Ayesha Antoine, Esther Hall, Helen Schlesinger
Femi Elufowoju, jr
There is something comforting about doctors. Even if they are unable to reassure you that nothing
is wrong, they can provide you with answers; they can name your problem and in doing so bring
welcome definition to the shapeless fear of the unknown that has been nagging away at you. And
in the case of mental illness, “know thyself, know thy enemy” (as the saying goes) is a good place to
But what if your diagnosis, the label you are given, is motivated not by an uncomplicated desire to
help you but by another agenda? What if commercial needs, workplace politics, racial prejudice or
personal ambition are the deciding factors? Where does that leave you?
This question is at the heart of Joe Penhall’s darkly comic and superbly written play which was first performed at the National Theatre in 2000 by an all-male cast, and now on at the Arcola Theatre
under the direction of Femi Elufowoju, Jr.
Juliet (Ayesha Antoine) is restless. She only has 24 hours left in the London NHS psychiatric hospital
to which she has been sectioned by the police, and she is eager to leave. She just needs her doctor,
Emily (Esther Hall), to sign her off as suffering from borderline personality disorder and she will be
released. Emily, however, believes that Juliet is a paranoid schizophrenic, wants her sectioned for
longer, and asks her supervisor, Hilary (Helen Schlesinger), to get involved.
The play goes on to chart Emily’s and Hilary’s increasingly heated disagreement over exactly what is
wrong with Juliet – triggered by her insistence that her father is Idi Amin and that the oranges in the
consulting room are blue – and the damaging consequences of this dispute.
Language, let alone Juliet, exists on the borderline in Blue/Orange. For the naive Emily, “paranoid
schizophrenic” means that her patient is a risk to herself and to others; for Hilary, it means extra
hospital beds and expense – a diagnosis of “personality disorder” is her desired outcome and she is
determined to see it achieved. The single set of the consulting room soon becomes a battleground in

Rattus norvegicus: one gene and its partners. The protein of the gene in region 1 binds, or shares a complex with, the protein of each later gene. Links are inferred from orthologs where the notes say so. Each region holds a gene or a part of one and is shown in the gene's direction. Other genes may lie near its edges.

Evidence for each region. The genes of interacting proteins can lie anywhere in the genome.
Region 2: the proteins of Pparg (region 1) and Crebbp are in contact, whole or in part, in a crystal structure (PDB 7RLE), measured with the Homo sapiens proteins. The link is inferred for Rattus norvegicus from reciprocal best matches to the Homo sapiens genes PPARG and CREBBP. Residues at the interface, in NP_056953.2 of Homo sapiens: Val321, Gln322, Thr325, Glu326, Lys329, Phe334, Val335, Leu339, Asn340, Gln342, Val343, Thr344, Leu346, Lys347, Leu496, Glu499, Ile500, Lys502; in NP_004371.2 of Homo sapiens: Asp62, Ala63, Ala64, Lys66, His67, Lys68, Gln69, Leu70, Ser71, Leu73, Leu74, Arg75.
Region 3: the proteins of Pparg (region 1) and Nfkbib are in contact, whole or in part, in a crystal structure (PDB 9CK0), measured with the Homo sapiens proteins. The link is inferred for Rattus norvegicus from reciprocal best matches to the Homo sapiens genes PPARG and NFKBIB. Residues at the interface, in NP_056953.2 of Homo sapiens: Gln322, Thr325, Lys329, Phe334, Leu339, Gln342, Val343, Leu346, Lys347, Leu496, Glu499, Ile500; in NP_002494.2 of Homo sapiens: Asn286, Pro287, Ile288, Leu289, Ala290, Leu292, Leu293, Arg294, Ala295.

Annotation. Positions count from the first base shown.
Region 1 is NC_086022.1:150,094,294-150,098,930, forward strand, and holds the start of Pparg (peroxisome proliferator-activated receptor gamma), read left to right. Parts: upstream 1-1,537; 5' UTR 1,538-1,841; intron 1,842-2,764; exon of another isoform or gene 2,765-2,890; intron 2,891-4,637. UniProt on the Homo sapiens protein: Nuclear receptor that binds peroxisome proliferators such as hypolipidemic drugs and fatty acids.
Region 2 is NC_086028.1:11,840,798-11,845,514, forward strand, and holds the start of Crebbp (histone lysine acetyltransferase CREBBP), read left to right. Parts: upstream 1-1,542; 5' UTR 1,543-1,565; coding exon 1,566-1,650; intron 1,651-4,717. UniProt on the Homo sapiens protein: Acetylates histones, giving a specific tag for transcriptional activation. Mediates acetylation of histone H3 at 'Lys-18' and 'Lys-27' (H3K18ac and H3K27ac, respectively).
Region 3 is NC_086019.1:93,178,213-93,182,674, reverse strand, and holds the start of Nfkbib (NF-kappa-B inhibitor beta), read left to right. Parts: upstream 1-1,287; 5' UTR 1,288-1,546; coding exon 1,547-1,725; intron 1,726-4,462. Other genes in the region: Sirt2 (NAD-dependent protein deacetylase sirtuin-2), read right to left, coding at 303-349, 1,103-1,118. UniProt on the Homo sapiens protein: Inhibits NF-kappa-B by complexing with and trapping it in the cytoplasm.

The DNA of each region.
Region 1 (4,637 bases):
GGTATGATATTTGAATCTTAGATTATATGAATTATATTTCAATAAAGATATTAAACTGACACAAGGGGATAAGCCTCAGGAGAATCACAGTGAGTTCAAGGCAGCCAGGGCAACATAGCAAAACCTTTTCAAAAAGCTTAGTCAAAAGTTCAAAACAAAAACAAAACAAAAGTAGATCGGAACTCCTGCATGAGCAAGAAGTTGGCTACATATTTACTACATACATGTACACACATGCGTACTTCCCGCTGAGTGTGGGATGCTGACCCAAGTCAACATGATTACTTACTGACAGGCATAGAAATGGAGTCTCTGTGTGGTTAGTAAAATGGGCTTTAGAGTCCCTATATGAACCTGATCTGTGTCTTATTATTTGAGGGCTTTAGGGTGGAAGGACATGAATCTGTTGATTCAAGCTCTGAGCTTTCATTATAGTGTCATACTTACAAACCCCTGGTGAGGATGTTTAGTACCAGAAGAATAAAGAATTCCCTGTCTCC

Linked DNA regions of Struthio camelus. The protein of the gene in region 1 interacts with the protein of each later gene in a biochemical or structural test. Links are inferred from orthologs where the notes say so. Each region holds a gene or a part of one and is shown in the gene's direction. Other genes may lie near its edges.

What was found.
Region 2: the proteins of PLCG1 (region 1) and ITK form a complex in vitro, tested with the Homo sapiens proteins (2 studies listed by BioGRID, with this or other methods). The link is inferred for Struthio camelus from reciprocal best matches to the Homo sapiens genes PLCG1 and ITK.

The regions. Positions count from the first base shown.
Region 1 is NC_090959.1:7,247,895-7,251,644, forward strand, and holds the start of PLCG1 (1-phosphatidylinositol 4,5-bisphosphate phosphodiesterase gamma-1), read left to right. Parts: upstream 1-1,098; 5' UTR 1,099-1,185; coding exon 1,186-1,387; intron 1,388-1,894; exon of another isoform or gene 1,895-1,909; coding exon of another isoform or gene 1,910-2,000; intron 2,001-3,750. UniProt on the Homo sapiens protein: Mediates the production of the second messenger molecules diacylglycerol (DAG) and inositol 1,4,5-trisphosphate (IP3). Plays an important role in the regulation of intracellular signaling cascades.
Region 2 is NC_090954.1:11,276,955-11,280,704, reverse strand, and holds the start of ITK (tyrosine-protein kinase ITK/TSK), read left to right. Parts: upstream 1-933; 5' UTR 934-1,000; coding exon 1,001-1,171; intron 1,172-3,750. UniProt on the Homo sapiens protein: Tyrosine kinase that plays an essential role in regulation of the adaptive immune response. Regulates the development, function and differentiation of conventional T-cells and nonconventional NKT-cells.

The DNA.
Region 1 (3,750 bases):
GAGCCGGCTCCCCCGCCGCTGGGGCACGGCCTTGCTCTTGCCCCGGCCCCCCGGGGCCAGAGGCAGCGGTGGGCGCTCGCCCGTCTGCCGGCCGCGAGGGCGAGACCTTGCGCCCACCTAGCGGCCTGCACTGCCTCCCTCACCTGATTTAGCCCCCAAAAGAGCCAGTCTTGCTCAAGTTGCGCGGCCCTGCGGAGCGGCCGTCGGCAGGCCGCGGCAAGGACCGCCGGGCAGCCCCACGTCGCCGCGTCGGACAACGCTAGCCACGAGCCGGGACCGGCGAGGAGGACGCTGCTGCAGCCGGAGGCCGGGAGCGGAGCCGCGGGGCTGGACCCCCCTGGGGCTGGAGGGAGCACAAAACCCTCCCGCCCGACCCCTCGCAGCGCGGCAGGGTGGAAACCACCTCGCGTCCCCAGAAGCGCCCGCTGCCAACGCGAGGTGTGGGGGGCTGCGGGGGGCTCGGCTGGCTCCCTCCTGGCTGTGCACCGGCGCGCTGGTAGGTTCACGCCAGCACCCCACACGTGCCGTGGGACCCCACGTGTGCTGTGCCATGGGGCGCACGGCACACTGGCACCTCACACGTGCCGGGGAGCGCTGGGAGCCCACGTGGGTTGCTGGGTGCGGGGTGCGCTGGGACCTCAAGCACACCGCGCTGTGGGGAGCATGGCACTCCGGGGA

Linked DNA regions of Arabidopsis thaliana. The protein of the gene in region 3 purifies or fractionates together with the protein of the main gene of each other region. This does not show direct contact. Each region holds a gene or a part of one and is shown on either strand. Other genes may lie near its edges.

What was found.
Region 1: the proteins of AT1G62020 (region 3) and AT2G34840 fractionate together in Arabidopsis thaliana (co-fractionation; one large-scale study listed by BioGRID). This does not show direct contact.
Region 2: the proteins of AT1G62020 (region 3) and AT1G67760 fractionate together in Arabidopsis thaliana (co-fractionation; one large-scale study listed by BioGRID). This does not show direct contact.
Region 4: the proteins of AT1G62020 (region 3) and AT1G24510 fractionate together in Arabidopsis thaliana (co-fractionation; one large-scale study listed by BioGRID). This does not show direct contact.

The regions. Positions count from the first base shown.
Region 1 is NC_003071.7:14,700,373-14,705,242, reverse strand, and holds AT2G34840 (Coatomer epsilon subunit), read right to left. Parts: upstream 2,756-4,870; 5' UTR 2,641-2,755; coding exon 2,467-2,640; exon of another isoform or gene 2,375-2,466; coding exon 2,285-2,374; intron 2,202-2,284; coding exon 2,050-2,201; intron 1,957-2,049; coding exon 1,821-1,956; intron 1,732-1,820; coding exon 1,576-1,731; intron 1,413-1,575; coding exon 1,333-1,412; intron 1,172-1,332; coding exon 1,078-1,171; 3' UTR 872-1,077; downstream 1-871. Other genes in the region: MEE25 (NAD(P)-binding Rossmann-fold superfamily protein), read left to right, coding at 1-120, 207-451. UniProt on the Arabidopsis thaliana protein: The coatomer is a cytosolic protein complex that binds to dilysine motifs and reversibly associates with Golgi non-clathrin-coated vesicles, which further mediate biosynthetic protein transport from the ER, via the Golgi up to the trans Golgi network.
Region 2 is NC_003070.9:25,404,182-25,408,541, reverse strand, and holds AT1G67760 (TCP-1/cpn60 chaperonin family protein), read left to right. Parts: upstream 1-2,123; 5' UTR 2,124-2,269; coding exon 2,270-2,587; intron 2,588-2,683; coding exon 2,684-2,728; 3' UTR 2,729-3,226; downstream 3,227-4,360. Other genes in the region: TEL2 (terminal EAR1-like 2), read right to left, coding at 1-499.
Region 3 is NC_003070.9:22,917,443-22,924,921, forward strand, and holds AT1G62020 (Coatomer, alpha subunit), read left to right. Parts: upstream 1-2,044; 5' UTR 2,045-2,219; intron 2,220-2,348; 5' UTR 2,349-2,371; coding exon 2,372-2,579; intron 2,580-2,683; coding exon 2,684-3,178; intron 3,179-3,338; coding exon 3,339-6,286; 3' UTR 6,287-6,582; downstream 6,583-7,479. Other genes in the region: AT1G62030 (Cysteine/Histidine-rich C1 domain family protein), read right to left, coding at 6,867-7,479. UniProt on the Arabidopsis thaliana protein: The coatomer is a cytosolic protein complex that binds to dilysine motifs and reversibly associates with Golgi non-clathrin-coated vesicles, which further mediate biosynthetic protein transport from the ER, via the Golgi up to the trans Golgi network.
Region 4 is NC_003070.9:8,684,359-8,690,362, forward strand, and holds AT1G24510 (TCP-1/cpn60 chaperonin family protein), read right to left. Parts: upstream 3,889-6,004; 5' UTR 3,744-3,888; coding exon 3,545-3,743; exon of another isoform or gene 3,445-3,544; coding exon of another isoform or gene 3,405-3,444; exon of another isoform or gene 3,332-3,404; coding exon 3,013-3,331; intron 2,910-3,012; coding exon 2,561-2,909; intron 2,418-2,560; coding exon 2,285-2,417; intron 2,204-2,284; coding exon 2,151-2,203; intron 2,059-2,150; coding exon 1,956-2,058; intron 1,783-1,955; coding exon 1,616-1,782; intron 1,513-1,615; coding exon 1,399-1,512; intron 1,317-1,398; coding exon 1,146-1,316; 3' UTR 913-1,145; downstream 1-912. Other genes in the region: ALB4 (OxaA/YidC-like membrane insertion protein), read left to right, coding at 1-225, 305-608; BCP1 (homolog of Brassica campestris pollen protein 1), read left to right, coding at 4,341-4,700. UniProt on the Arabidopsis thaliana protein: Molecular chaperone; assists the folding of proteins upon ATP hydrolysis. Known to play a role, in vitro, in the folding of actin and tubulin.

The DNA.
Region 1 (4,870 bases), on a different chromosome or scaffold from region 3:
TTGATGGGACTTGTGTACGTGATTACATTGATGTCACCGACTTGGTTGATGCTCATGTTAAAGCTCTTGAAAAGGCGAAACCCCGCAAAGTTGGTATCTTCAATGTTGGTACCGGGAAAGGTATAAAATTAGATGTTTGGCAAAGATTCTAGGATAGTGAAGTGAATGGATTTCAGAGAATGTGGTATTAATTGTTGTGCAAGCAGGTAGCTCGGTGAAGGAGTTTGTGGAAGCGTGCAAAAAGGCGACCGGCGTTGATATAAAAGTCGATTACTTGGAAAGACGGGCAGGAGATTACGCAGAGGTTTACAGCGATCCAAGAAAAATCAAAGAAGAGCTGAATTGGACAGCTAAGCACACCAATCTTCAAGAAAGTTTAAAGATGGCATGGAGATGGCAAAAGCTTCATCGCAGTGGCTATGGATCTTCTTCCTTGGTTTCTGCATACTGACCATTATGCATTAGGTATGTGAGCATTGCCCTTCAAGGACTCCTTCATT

which boundaries are crossed and words are weapons capable of inflicting very real damage.
As played by Schlesinger, Hilary is a whirlwind of designer clothing, laughter and self-assuredness.
Initially, she is a refreshing change to the stiff, awkward Emily, making jokes and offering Juliet
a banned cup of coffee and a cigarette. But from small gestures, such as moving Emily’s coat to
the visitor’s chair before a meeting, through to her angry, almost manic, reminder that she is “the
authority” in the hospital, she is revealed to be manipulative and ruthless.
Schlesinger skilfully captures the character’s dangerous charisma, laying on the charm so that the
moments when she loses her temper and shows her true colours are all the more disturbing. No
less unsettling is the perfunctory manner in which she accuses Emily of “ethnocentricity” to silence
her objections to releasing Juliet. And the look of glee on her face at the prospect of using Juliet as a
research subject for her thesis on “black psychosis” is queasily lascivious.
Hall, meanwhile, succeeds at the tougher job of breathing life into Emily. This character could have
been no more than a cardboard cut-out of the “little man” crushed by the system. Instead, Hall
exploits the nuances of Penhall’s script to portray Emily as someone who may be naive but is far
from innocent: pacing the stage and gripping her sides as if afraid she will fly apart at any moment,
she is just as willing as Hilary to take advantage of Juliet when it seems her job is at risk.
The canniness of recasting of male characters as female manifests itself in the tense relationship
between Hilary and Emily; the play’s language of one-upmanship is even more effective when
set against a backdrop of workplace discrimination and glass ceilings. Emily’s consulting room,
colourless and devoid of personal possessions, suggests an impermanence that only reinforces this
sense of professional insecurity.
If this production has one flaw it is that it does not always adequately convey the risk presented
by Juliet. Antoine, her brow furrowed by suspicion, defensiveness and confusion, is exceptional;
stomping around the stage, her Juliet is a proud and conflicted character who is compelling to
watch. However, at no point does it feel as though she is capable of harming herself or someone
else. Without the reality of her situation acting as a tether, the true weight of the ethical issues
being debated is sometimes lost.
Nevertheless, this latest production of Blue/Orange is a triumph. A strong cast and simple yet
effective staging bring out the fire in Penhall’s words. Whatever may be wrong with Juliet, it is as
nothing compared to her treatment by those in the medical profession who are supposed to be